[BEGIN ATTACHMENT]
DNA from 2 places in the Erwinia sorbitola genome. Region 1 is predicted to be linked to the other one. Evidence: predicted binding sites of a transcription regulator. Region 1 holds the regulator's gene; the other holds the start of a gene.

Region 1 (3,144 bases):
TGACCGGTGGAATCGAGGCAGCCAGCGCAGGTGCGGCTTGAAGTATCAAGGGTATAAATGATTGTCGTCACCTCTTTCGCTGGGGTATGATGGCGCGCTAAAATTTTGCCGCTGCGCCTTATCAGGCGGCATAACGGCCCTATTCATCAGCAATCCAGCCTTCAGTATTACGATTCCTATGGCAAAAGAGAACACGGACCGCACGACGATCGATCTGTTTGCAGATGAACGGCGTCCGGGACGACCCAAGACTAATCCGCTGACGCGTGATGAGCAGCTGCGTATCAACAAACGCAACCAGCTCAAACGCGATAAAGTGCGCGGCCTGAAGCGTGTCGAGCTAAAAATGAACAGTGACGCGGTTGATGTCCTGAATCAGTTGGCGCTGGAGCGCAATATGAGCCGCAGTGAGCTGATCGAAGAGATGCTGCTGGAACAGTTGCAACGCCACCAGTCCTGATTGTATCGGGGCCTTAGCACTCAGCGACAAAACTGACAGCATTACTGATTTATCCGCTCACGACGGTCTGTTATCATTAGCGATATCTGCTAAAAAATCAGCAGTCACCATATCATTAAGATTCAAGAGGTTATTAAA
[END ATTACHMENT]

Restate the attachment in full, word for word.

DNA from 2 places in the Erwinia sorbitola genome. Region 1 is predicted to be linked to the other one. Evidence: predicted binding sites of a transcription regulator. Region 1 holds the regulator's gene; the other holds the start of a gene.

Region 1 (3,144 bases):
TGACCGGTGGAATCGAGGCAGCCAGCGCAGGTGCGGCTTGAAGTATCAAGGGTATAAATGATTGTCGTCACCTCTTTCGCTGGGGTATGATGGCGCGCTAAAATTTTGCCGCTGCGCCTTATCAGGCGGCATAACGGCCCTATTCATCAGCAATCCAGCCTTCAGTATTACGATTCCTATGGCAAAAGAGAACACGGACCGCACGACGATCGATCTGTTTGCAGATGAACGGCGTCCGGGACGACCCAAGACTAATCCGCTGACGCGTGATGAGCAGCTGCGTATCAACAAACGCAACCAGCTCAAACGCGATAAAGTGCGCGGCCTGAAGCGTGTCGAGCTAAAAATGAACAGTGACGCGGTTGATGTCCTGAATCAGTTGGCGCTGGAGCGCAATATGAGCCGCAGTGAGCTGATCGAAGAGATGCTGCTGGAACAGTTGCAACGCCACCAGTCCTGATTGTATCGGGGCCTTAGCACTCAGCGACAAAACTGACAGCATTACTGATTTATCCGCTCACGACGGTCTGTTATCATTAGCGATATCTGCTAAAAAATCAGCAGTCACCATATCATTAAGATTCAAGAGGTTATTAAA